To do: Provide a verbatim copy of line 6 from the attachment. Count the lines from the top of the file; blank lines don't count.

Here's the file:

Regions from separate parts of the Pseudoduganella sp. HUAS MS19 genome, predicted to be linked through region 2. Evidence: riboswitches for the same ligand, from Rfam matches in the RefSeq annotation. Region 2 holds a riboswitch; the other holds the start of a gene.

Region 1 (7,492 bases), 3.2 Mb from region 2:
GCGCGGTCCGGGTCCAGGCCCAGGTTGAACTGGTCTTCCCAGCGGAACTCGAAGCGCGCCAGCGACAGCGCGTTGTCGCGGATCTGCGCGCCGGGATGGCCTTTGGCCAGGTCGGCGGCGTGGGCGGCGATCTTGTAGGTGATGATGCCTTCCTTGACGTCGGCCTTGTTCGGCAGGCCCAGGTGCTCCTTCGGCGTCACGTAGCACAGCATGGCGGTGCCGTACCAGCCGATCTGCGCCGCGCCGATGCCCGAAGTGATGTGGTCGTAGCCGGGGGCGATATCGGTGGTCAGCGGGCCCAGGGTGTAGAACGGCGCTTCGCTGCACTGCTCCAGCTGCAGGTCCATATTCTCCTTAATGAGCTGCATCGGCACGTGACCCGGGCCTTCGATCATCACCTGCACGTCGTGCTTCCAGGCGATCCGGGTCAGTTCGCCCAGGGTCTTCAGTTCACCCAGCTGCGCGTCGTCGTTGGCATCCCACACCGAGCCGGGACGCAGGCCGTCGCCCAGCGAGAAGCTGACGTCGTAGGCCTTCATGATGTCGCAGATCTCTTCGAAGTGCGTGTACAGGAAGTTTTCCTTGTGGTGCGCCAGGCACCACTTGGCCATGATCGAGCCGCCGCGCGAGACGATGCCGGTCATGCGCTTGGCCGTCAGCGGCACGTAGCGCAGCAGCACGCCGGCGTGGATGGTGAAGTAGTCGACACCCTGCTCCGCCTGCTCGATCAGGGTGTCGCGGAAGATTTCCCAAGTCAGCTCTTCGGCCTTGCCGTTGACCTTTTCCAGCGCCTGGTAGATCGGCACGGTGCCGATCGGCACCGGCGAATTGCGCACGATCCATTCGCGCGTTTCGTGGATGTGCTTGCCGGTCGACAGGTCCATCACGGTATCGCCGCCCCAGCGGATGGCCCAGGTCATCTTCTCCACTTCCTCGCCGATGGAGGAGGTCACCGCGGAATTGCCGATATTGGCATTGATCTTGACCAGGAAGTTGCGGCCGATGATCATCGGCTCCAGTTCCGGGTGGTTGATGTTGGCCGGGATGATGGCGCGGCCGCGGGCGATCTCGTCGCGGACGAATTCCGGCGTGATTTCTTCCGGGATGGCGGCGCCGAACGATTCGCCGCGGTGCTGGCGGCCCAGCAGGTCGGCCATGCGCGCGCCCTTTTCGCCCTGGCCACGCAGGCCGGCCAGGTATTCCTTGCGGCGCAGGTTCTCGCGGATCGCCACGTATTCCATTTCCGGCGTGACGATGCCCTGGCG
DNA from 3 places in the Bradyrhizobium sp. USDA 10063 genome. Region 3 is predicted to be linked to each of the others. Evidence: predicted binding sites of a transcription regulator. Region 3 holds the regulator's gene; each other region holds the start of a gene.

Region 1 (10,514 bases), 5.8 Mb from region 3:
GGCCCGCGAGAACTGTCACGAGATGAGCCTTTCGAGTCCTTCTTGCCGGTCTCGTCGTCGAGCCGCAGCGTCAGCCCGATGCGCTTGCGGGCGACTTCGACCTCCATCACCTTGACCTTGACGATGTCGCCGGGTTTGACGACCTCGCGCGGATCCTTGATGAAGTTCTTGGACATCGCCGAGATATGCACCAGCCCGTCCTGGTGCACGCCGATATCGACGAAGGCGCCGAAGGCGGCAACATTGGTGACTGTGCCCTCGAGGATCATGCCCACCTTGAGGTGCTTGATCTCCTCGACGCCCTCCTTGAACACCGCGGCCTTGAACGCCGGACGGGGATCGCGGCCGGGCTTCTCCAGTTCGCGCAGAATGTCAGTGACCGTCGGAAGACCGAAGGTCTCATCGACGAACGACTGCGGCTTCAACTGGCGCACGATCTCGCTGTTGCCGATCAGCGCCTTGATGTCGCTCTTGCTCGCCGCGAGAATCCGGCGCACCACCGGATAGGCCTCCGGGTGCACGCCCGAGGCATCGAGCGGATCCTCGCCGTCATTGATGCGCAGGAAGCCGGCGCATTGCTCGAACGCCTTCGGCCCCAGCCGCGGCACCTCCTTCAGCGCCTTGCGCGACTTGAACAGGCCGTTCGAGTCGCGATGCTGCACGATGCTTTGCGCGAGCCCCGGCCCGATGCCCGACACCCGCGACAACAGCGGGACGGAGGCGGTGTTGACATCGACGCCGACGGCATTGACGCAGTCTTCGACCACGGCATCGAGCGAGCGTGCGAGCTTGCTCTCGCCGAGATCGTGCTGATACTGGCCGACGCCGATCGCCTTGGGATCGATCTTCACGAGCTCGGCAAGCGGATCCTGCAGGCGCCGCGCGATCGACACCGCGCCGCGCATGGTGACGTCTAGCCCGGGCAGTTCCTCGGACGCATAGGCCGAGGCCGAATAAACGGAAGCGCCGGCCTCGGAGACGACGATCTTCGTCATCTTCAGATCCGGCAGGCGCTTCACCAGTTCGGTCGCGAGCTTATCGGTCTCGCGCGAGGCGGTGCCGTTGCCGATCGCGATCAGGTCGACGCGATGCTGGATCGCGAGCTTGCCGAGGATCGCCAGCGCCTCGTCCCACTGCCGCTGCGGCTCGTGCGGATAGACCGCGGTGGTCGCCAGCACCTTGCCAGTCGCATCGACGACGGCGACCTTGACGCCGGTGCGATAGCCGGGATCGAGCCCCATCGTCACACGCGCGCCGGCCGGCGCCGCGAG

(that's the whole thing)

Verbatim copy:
GGCCCGCGAGAACTGTCACGAGATGAGCCTTTCGAGTCCTTCTTGCCGGTCTCGTCGTCGAGCCGCAGCGTCAGCCCGATGCGCTTGCGGGCGACTTCGACCTCCATCACCTTGACCTTGACGATGTCGCCGGGTTTGACGACCTCGCGCGGATCCTTGATGAAGTTCTTGGACATCGCCGAGATATGCACCAGCCCGTCCTGGTGCACGCCGATATCGACGAAGGCGCCGAAGGCGGCAACATTGGTGACTGTGCCCTCGAGGATCATGCCCACCTTGAGGTGCTTGATCTCCTCGACGCCCTCCTTGAACACCGCGGCCTTGAACGCCGGACGGGGATCGCGGCCGGGCTTCTCCAGTTCGCGCAGAATGTCAGTGACCGTCGGAAGACCGAAGGTCTCATCGACGAACGACTGCGGCTTCAACTGGCGCACGATCTCGCTGTTGCCGATCAGCGCCTTGATGTCGCTCTTGCTCGCCGCGAGAATCCGGCGCACCACCGGATAGGCCTCCGGGTGCACGCCCGAGGCATCGAGCGGATCCTCGCCGTCATTGATGCGCAGGAAGCCGGCGCATTGCTCGAACGCCTTCGGCCCCAGCCGCGGCACCTCCTTCAGCGCCTTGCGCGACTTGAACAGGCCGTTCGAGTCGCGATGCTGCACGATGCTTTGCGCGAGCCCCGGCCCGATGCCCGACACCCGCGACAACAGCGGGACGGAGGCGGTGTTGACATCGACGCCGACGGCATTGACGCAGTCTTCGACCACGGCATCGAGCGAGCGTGCGAGCTTGCTCTCGCCGAGATCGTGCTGATACTGGCCGACGCCGATCGCCTTGGGATCGATCTTCACGAGCTCGGCAAGCGGATCCTGCAGGCGCCGCGCGATCGACACCGCGCCGCGCATGGTGACGTCTAGCCCGGGCAGTTCCTCGGACGCATAGGCCGAGGCCGAATAAACGGAAGCGCCGGCCTCGGAGACGACGATCTTCGTCATCTTCAGATCCGGCAGGCGCTTCACCAGTTCGGTCGCGAGCTTATCGGTCTCGCGCGAGGCGGTGCCGTTGCCGATCGCGATCAGGTCGACGCGATGCTGGATCGCGAGCTTGCCGAGGATCGCCAGCGCCTCGTCCCACTGCCGCTGCGGCTCGTGCGGATAGACCGCGGTGGTCGCCAGCACCTTGCCAGTCGCATCGACGACGGCGACCTTGACGCCGGTGCGATAGCCGGGATCGAGCCCCATCGTCACACGCGCGCCGGCCGGCGCCGCGAG